This is my favourite building in London, one of the greatest things I have
beheld on earth. This masterpiece, by the man who gave us the Albert Memorial,
is a 19th Century work of gothic brilliance. I really can never get enough
of it's stunning complexity
It's a former railway hotel, which is, from top to bottom,
a crescendo of cutely crafted architecture,
a cathedral that moulds the skyline with dreaming spires and battlements.
A huge clock tower dominates the East corner, and the rest of the frontage
swoops and curves down and around to meet the grand entrance on the West side.
The interiors, those parts that have not been altered, still reveal the skeleton of its engineering
craftsmanship and fittings, especially in the old ticket hall.
I for one would like to explore its victorian secrets hidden in the many rooms of its abandoned shell before it all gets blasted. I just assume they will redevelop it too insensitivly. I think it should be restored to a state that exactly reflects its exterior. Too much, im afraid, has been said about just preserving the main hall and staircase. This is only a single element in a gorgeous interior that should be kept in its entirety. There is more to this place than the stairs, even though they are the location the first Spice Girls video.
In fact, on my visit to the interior in 1996, we were restricted from seeing anything else but that damned staircase, and I was fed up with hearing about it. The greater interest is in the depth of the hotel as a whole, along with the unexplored victoriana, and its fixtures, much of which was shown on TV. Quite why one was not allowed to be set free to wander it's many rooms and corridors, was beyond me.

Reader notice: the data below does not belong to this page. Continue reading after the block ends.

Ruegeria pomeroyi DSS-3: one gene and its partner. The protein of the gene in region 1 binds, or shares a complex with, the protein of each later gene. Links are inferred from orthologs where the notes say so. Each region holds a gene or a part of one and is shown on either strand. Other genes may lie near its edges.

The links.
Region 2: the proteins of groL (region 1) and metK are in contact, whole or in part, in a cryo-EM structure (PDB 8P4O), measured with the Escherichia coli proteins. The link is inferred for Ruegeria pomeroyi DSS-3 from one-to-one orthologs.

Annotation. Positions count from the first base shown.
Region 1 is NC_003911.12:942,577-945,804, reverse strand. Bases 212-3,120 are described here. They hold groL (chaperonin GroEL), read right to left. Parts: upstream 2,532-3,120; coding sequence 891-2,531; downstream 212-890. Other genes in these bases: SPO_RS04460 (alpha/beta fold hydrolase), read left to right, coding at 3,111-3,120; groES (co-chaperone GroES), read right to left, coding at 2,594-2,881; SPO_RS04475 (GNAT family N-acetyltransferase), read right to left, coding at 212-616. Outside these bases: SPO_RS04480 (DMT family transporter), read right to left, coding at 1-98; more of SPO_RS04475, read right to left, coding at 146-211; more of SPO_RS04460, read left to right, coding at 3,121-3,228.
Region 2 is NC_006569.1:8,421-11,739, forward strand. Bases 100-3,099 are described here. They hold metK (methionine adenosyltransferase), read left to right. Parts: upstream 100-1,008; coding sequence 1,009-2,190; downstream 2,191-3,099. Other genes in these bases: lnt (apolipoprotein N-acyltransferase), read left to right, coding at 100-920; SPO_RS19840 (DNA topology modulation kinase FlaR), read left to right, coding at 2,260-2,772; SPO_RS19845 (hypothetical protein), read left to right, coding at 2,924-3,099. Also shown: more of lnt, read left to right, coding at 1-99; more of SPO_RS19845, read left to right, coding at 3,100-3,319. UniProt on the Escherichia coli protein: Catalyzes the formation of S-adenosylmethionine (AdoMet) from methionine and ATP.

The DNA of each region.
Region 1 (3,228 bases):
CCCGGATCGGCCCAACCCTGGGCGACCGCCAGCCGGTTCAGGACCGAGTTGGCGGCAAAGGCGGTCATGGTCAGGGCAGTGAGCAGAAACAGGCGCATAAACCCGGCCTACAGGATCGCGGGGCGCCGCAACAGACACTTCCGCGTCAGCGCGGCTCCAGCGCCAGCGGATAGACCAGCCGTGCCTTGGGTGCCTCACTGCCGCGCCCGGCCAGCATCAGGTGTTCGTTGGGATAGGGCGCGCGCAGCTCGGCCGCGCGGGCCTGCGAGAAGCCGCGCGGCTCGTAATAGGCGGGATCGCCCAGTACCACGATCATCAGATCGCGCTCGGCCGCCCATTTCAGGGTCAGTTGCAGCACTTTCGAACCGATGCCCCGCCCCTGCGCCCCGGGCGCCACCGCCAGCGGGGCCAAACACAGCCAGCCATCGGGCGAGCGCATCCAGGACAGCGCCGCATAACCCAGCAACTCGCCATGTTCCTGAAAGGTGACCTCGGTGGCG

Anyway, the best of St Pancras Station is in the exterior architecture, and that goes for the side viewable from the train shed. The building is a vast complex, and had a vast underbelly, once used for cars and taxis. The romance of it all was that it had been generally left alone by the typical idiots that ruin everything. Until now, that is.
2003 saw the Station begin a systematic ritual of abuse by the owners. A fine building to be generally gutted so that it might fit in with newer ideas. Such ideas meant that a station like St Pancras dealing with the north of England would now be the terminal for Eurostar from the south. Cue flattening of acres of old London, and a sickening carve up of the bowels of the Station. To see the old approach road, its shops and its architecture, destroyed for the sake of the Eurotrain was one of the worst travesties I've endured. Add to that the mass excavation under the platforms, and then the biggest carbuncle of a terminal added to the train sheds. The perfect criminal act. I was hoping the Station would fall down around them in answer to the devastation, but it still stands.
Charles (of London Town)